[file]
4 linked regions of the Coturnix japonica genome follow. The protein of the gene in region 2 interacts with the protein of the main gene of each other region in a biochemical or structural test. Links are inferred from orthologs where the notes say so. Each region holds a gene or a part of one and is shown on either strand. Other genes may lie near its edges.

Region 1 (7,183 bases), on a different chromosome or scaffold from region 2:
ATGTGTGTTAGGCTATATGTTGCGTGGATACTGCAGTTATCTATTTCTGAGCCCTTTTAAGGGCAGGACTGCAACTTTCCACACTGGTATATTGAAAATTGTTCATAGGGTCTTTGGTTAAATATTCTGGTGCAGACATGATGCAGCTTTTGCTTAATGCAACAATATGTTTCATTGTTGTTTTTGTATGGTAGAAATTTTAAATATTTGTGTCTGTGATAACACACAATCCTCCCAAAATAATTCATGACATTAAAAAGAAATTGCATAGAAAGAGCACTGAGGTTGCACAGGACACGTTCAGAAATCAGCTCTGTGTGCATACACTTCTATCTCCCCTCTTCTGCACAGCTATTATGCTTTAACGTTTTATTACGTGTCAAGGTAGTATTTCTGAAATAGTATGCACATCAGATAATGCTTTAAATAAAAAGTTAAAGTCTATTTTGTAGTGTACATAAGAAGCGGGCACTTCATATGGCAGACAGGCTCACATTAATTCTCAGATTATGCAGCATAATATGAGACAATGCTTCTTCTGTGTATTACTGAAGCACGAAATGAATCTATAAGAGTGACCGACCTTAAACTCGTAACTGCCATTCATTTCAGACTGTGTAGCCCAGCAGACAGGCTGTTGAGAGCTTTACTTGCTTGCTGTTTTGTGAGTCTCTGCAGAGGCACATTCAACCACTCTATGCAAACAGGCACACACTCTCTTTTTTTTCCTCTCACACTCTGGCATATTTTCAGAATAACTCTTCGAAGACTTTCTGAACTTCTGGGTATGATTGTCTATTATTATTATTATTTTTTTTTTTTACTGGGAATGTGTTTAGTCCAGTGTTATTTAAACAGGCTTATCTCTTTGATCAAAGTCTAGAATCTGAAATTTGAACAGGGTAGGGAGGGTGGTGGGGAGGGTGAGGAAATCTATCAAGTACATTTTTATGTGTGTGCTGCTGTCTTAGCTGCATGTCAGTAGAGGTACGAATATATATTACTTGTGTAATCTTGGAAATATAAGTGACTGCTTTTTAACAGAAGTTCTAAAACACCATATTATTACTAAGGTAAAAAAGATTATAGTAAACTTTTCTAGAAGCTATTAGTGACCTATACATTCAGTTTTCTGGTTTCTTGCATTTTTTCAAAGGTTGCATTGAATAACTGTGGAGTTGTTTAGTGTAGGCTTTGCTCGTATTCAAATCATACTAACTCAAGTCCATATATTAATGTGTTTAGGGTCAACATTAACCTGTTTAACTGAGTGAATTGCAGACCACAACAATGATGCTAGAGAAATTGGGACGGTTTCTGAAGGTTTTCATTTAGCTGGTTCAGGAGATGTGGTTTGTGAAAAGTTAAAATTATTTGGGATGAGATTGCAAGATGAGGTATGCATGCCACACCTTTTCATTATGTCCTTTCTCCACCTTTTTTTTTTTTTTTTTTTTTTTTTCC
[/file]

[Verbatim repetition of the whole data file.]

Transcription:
4 linked regions of the Coturnix japonica genome follow. The protein of the gene in region 2 interacts with the protein of the main gene of each other region in a biochemical or structural test. Links are inferred from orthologs where the notes say so. Each region holds a gene or a part of one and is shown on either strand. Other genes may lie near its edges.

Region 1 (7,183 bases), on a different chromosome or scaffold from region 2:
ATGTGTGTTAGGCTATATGTTGCGTGGATACTGCAGTTATCTATTTCTGAGCCCTTTTAAGGGCAGGACTGCAACTTTCCACACTGGTATATTGAAAATTGTTCATAGGGTCTTTGGTTAAATATTCTGGTGCAGACATGATGCAGCTTTTGCTTAATGCAACAATATGTTTCATTGTTGTTTTTGTATGGTAGAAATTTTAAATATTTGTGTCTGTGATAACACACAATCCTCCCAAAATAATTCATGACATTAAAAAGAAATTGCATAGAAAGAGCACTGAGGTTGCACAGGACACGTTCAGAAATCAGCTCTGTGTGCATACACTTCTATCTCCCCTCTTCTGCACAGCTATTATGCTTTAACGTTTTATTACGTGTCAAGGTAGTATTTCTGAAATAGTATGCACATCAGATAATGCTTTAAATAAAAAGTTAAAGTCTATTTTGTAGTGTACATAAGAAGCGGGCACTTCATATGGCAGACAGGCTCACATTAATTCTCAGATTATGCAGCATAATATGAGACAATGCTTCTTCTGTGTATTACTGAAGCACGAAATGAATCTATAAGAGTGACCGACCTTAAACTCGTAACTGCCATTCATTTCAGACTGTGTAGCCCAGCAGACAGGCTGTTGAGAGCTTTACTTGCTTGCTGTTTTGTGAGTCTCTGCAGAGGCACATTCAACCACTCTATGCAAACAGGCACACACTCTCTTTTTTTTCCTCTCACACTCTGGCATATTTTCAGAATAACTCTTCGAAGACTTTCTGAACTTCTGGGTATGATTGTCTATTATTATTATTATTTTTTTTTTTTACTGGGAATGTGTTTAGTCCAGTGTTATTTAAACAGGCTTATCTCTTTGATCAAAGTCTAGAATCTGAAATTTGAACAGGGTAGGGAGGGTGGTGGGGAGGGTGAGGAAATCTATCAAGTACATTTTTATGTGTGTGCTGCTGTCTTAGCTGCATGTCAGTAGAGGTACGAATATATATTACTTGTGTAATCTTGGAAATATAAGTGACTGCTTTTTAACAGAAGTTCTAAAACACCATATTATTACTAAGGTAAAAAAGATTATAGTAAACTTTTCTAGAAGCTATTAGTGACCTATACATTCAGTTTTCTGGTTTCTTGCATTTTTTCAAAGGTTGCATTGAATAACTGTGGAGTTGTTTAGTGTAGGCTTTGCTCGTATTCAAATCATACTAACTCAAGTCCATATATTAATGTGTTTAGGGTCAACATTAACCTGTTTAACTGAGTGAATTGCAGACCACAACAATGATGCTAGAGAAATTGGGACGGTTTCTGAAGGTTTTCATTTAGCTGGTTCAGGAGATGTGGTTTGTGAAAAGTTAAAATTATTTGGGATGAGATTGCAAGATGAGGTATGCATGCCACACCTTTTCATTATGTCCTTTCTCCACCTTTTTTTTTTTTTTTTTTTTTTTTTCC